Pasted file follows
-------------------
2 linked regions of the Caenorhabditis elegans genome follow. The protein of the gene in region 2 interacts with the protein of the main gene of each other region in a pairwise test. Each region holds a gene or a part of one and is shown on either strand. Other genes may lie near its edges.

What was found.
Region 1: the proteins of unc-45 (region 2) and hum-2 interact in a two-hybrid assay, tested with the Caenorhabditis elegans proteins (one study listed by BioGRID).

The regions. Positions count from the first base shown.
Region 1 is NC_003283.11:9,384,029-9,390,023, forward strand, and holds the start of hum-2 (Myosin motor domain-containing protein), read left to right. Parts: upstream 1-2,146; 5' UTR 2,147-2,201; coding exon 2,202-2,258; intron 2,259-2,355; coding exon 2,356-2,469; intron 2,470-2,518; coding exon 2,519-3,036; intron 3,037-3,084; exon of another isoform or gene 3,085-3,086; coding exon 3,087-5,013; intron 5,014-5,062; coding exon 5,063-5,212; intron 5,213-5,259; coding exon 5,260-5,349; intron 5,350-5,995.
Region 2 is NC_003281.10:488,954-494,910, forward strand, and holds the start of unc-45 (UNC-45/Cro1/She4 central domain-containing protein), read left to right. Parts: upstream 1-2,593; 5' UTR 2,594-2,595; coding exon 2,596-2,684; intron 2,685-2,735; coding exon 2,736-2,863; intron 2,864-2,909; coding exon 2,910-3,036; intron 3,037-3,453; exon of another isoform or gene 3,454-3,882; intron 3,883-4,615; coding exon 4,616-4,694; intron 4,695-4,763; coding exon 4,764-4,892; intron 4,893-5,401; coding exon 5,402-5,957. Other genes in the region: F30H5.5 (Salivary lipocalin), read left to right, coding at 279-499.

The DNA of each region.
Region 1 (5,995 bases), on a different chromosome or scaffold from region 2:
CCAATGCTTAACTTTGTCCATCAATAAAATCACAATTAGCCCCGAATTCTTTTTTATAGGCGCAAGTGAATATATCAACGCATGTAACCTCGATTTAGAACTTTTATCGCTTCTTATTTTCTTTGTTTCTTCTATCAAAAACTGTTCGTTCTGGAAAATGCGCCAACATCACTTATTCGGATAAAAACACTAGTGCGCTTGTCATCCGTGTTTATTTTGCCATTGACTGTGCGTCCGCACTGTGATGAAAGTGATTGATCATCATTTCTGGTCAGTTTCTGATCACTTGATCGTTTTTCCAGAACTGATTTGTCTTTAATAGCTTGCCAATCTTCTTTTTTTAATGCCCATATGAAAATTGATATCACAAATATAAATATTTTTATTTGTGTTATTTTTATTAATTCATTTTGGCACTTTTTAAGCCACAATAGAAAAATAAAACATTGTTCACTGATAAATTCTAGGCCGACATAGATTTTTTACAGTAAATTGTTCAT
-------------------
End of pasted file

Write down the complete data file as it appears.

2 linked regions of the Caenorhabditis elegans genome follow. The protein of the gene in region 2 interacts with the protein of the main gene of each other region in a pairwise test. Each region holds a gene or a part of one and is shown on either strand. Other genes may lie near its edges.

What was found.
Region 1: the proteins of unc-45 (region 2) and hum-2 interact in a two-hybrid assay, tested with the Caenorhabditis elegans proteins (one study listed by BioGRID).

The regions. Positions count from the first base shown.
Region 1 is NC_003283.11:9,384,029-9,390,023, forward strand, and holds the start of hum-2 (Myosin motor domain-containing protein), read left to right. Parts: upstream 1-2,146; 5' UTR 2,147-2,201; coding exon 2,202-2,258; intron 2,259-2,355; coding exon 2,356-2,469; intron 2,470-2,518; coding exon 2,519-3,036; intron 3,037-3,084; exon of another isoform or gene 3,085-3,086; coding exon 3,087-5,013; intron 5,014-5,062; coding exon 5,063-5,212; intron 5,213-5,259; coding exon 5,260-5,349; intron 5,350-5,995.
Region 2 is NC_003281.10:488,954-494,910, forward strand, and holds the start of unc-45 (UNC-45/Cro1/She4 central domain-containing protein), read left to right. Parts: upstream 1-2,593; 5' UTR 2,594-2,595; coding exon 2,596-2,684; intron 2,685-2,735; coding exon 2,736-2,863; intron 2,864-2,909; coding exon 2,910-3,036; intron 3,037-3,453; exon of another isoform or gene 3,454-3,882; intron 3,883-4,615; coding exon 4,616-4,694; intron 4,695-4,763; coding exon 4,764-4,892; intron 4,893-5,401; coding exon 5,402-5,957. Other genes in the region: F30H5.5 (Salivary lipocalin), read left to right, coding at 279-499.

The DNA of each region.
Region 1 (5,995 bases), on a different chromosome or scaffold from region 2:
CCAATGCTTAACTTTGTCCATCAATAAAATCACAATTAGCCCCGAATTCTTTTTTATAGGCGCAAGTGAATATATCAACGCATGTAACCTCGATTTAGAACTTTTATCGCTTCTTATTTTCTTTGTTTCTTCTATCAAAAACTGTTCGTTCTGGAAAATGCGCCAACATCACTTATTCGGATAAAAACACTAGTGCGCTTGTCATCCGTGTTTATTTTGCCATTGACTGTGCGTCCGCACTGTGATGAAAGTGATTGATCATCATTTCTGGTCAGTTTCTGATCACTTGATCGTTTTTCCAGAACTGATTTGTCTTTAATAGCTTGCCAATCTTCTTTTTTTAATGCCCATATGAAAATTGATATCACAAATATAAATATTTTTATTTGTGTTATTTTTATTAATTCATTTTGGCACTTTTTAAGCCACAATAGAAAAATAAAACATTGTTCACTGATAAATTCTAGGCCGACATAGATTTTTTACAGTAAATTGTTCAT